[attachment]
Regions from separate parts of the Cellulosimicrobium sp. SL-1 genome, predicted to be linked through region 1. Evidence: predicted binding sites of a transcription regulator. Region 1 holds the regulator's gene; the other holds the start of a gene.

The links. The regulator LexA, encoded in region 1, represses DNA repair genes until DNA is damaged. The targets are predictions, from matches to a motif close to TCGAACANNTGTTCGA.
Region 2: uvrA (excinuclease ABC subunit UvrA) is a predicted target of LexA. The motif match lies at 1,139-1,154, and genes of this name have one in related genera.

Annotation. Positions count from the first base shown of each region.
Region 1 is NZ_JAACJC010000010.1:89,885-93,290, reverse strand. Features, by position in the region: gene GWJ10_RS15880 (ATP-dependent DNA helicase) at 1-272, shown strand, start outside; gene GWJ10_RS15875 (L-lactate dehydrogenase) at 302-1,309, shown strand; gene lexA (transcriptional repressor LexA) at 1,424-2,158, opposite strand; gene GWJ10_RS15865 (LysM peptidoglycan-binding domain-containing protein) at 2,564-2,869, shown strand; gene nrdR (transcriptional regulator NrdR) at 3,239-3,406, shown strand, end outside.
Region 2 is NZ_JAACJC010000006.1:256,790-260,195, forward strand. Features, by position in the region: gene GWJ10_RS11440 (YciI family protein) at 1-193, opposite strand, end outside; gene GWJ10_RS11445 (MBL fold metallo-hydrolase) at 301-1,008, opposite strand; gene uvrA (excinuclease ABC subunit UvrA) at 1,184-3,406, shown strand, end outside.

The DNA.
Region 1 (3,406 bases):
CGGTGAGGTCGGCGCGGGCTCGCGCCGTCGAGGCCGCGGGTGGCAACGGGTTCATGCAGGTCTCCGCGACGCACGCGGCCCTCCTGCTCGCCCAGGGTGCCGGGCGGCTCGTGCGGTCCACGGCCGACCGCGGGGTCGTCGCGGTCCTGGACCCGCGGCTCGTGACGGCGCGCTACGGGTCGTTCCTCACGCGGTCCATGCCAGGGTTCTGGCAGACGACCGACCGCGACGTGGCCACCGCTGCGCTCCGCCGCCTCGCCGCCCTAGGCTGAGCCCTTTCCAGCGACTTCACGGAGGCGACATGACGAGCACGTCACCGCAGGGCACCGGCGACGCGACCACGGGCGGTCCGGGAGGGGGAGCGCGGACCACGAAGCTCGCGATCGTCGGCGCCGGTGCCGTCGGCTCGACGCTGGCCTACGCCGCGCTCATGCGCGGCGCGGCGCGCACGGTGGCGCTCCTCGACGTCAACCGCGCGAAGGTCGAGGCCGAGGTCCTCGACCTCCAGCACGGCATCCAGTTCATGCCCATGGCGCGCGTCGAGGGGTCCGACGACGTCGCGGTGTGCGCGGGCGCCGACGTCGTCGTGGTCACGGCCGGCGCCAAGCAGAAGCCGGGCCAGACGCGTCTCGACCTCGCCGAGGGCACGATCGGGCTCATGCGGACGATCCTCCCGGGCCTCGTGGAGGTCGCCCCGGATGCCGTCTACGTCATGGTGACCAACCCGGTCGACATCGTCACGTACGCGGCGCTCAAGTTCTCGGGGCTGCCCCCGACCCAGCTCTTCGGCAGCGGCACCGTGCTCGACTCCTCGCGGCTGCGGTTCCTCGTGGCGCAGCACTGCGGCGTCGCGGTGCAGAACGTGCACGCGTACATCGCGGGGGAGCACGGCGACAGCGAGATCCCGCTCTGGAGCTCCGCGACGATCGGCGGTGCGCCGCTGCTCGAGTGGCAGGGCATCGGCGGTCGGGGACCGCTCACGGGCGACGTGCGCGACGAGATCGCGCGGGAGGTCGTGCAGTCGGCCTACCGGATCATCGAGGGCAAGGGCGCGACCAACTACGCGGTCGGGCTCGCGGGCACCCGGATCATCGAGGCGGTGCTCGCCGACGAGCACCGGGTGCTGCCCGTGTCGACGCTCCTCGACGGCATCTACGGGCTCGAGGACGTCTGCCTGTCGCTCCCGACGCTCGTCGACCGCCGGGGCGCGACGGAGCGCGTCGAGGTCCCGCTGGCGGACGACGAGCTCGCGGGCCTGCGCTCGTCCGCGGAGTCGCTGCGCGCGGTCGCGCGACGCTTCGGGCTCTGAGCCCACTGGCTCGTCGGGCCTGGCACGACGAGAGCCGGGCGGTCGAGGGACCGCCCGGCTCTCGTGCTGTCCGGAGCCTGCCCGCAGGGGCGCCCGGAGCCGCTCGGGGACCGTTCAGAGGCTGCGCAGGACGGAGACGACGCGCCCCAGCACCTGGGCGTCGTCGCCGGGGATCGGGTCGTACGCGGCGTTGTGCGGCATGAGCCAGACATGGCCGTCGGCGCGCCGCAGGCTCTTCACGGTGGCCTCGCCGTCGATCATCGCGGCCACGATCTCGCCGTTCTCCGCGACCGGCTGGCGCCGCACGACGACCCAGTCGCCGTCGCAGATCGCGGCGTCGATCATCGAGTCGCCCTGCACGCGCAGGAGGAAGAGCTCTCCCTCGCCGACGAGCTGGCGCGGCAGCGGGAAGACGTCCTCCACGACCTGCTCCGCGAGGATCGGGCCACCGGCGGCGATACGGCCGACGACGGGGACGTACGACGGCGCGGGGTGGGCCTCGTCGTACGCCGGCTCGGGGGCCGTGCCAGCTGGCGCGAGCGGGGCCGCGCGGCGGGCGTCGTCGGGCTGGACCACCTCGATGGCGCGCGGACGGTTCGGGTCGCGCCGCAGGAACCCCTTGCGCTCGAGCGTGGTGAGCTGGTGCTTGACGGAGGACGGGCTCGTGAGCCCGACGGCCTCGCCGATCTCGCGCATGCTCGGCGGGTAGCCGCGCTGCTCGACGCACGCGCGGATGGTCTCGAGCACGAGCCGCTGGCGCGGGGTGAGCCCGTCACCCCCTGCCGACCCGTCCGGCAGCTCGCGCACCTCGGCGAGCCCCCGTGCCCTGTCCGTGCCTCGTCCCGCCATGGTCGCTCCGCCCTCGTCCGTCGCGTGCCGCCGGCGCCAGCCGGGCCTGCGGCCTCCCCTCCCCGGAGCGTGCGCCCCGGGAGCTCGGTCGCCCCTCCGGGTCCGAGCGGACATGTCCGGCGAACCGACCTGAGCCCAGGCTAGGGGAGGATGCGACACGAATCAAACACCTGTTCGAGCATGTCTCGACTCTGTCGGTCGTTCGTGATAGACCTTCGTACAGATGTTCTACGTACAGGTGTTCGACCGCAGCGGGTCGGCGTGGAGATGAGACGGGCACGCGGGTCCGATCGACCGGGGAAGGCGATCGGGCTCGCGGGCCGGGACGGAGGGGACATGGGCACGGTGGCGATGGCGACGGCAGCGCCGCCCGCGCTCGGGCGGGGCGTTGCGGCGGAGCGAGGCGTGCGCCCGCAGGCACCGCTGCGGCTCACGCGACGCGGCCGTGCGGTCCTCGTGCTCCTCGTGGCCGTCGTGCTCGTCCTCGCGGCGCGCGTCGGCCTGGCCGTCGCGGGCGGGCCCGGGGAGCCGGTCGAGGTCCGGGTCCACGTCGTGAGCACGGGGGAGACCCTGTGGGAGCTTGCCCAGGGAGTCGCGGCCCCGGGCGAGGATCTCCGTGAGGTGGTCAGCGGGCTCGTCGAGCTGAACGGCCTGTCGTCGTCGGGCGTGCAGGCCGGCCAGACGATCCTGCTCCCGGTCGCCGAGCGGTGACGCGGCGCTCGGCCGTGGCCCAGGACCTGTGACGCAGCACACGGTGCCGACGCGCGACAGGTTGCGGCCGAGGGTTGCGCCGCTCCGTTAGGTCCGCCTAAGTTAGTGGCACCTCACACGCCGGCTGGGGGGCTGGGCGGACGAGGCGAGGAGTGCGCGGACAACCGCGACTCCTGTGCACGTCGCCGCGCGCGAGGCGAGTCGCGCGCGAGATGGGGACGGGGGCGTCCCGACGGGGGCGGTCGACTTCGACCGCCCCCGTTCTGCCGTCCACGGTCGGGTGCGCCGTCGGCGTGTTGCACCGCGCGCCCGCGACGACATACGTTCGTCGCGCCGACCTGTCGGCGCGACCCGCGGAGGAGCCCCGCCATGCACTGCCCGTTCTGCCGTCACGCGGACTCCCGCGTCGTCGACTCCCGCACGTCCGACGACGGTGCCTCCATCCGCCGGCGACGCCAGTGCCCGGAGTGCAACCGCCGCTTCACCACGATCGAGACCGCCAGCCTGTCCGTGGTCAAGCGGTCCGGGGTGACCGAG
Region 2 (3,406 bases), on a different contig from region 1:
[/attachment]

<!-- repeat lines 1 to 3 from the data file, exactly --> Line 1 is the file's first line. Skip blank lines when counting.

Regions from separate parts of the Cellulosimicrobium sp. SL-1 genome, predicted to be linked through region 1. Evidence: predicted binding sites of a transcription regulator. Region 1 holds the regulator's gene; the other holds the start of a gene.

The links. The regulator LexA, encoded in region 1, represses DNA repair genes until DNA is damaged. The targets are predictions, from matches to a motif close to TCGAACANNTGTTCGA.
Region 2: uvrA (excinuclease ABC subunit UvrA) is a predicted target of LexA. The motif match lies at 1,139-1,154, and genes of this name have one in related genera.